The government has told a London council it must keep schools open or face legal action.
Greenwich Council had written to head teachers asking all schools to move classes online from Tuesday amid rising Covid-19 cases.
On Monday evening, Education Secretary Gavin Williamson ordered the south-east London council to keep schools open.
He said: “Using legal powers is a last resort but continuity of education is a national priority.”
Ofsted said it was right to keep schools open as children were “suffering” from “yo-yoing in and out of school”, while parents criticised the timings of the announcements and questioned the politics behind the move.
In Islington, north London, and Waltham Forest, east London, schools were also asked to move lessons online from the end of Tuesday. All three councils are Labour-run.
Mr Williamson added: “It is simply not in children’s best interests for schools in Greenwich, Islington or elsewhere to close their doors.
“That’s why I won’t hesitate to do what is right for young people and have issued a direction to Greenwich Council setting out that they must withdraw the letter issued to head teachers on Sunday.”
In the letter sent out on Sunday, Greenwich Council Leader Danny Thorpe asked all schools to move the majority of pupils to remote learning.
The council told schools to keep buildings open for vulnerable children and those of key workers.
The regional schools commissioner, who acts on behalf of the education secretary, had already written to Greenwich Council highlighting that new powers, introduced through the Coronavirus Act, allowed the secretary of state to issue “directions” to require schools to enable all pupils to attend school full-time.
The Department for Education said no decisions had been taken yet about what action to take against Greenwich, Islington and Waltham Forest councils.
Greenwich Council said changing plans that had already been put in place before Tuesday would be “impossible”.
Mr Thorpe said the council was seeking legal advice and would respond to Mr Williamson on Tuesday morning.
“Schools across the borough have now organised online learning from tomorrow (Tuesday), whilst others are opening their premises to all pupils,” he said.
“We have alerted schools and will speak to them tomorrow.
“But given we received this notification just before 17:00 GMT, it was impossible to ask schools to change any of the arrangements they have in place for Tuesday.”
Head of Ofsted Amanda Spielman told BBC Radio 4’s Today programme: “We’re in a really difficult situation where people are having to weigh up short term concerns about health risks, and long term concerns about children’s education. It’s very difficult to do that.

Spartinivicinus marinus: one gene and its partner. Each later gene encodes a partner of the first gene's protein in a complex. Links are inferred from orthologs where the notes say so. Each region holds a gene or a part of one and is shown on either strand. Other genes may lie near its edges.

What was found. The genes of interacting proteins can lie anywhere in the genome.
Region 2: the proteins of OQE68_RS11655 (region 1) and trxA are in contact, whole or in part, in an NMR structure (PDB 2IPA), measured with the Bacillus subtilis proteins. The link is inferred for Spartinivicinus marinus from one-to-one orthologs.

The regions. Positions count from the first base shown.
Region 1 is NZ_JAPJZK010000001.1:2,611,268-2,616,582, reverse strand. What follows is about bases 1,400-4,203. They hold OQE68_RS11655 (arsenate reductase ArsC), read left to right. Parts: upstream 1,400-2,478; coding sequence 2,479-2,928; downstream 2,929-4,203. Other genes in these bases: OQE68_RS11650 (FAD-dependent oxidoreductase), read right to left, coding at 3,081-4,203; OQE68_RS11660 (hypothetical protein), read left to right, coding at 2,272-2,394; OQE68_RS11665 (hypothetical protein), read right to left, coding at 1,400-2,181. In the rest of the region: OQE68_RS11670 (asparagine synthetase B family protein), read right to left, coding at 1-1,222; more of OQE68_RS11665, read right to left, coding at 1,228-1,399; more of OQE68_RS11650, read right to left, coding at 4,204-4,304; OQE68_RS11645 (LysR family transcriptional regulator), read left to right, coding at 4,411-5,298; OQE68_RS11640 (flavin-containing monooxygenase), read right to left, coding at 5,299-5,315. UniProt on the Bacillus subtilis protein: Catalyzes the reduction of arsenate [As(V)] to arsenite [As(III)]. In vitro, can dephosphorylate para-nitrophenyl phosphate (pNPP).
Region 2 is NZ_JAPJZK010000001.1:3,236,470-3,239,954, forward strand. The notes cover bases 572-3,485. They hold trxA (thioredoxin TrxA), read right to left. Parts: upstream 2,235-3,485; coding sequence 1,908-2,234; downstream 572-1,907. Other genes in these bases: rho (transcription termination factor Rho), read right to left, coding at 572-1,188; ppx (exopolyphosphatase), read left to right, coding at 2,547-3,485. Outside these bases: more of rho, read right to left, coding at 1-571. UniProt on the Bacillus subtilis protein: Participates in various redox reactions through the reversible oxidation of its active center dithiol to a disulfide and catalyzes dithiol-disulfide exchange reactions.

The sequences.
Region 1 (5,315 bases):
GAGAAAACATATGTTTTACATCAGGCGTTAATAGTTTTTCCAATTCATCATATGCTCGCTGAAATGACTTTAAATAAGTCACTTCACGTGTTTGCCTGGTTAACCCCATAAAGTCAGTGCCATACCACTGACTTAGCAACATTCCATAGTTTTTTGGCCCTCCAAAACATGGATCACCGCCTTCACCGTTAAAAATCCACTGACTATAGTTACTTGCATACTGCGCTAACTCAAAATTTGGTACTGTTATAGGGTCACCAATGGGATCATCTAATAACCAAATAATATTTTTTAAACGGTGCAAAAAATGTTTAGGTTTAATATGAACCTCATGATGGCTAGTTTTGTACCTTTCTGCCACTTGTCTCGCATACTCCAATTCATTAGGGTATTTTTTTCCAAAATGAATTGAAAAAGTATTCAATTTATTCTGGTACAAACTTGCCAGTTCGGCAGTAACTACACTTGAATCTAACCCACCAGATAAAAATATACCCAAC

“It’s so easy to call for closures and forget the long-term price which children pay which our visits show so clearly.
“We’ve had children yo-yoing in and out of school through the autumn and really suffering as a result. We need clarity, consistency, not last minute decisions,” she said.
In Basildon, Essex, students are being taught online. Last week saw schools there being allowed to close early after it recorded England’s third-highest Covid rate, with 433 cases per 100,000 people testing positive in the week to 5 December.
On Wednesday London is due to move into tier three restrictions.
Labour mayor of London Sadiq Kahn has called on secondary schools and colleges in the capital to shut early ahead of Christmas.
Mr Khan said: “If the government isn’t careful these children will pass on the virus to really vulnerable people because the rules are relaxed over Christmas.”
‘Too short notice’
On Monday, parents outside Robert Owen Nursery School and Christ Church Church of England Primary School, both in Greenwich, reacted to the news schools in the borough would be closing early.
One mother said: “It’s 2.5 days, so I don’t see what difference this is really going to make and I think the timing of it is really, really bad.
“I’m on maternity at the moment but if I was working, it’s just too short notice to get any kind of childcare arrangements in place.”
And a father added: “I think the timing might be right as a lot of people will be gathering for Christmas and it takes 10 to 14 days to show up so it may be damage limitation.
“I hope it will have an impact. If not, then it’s just political.”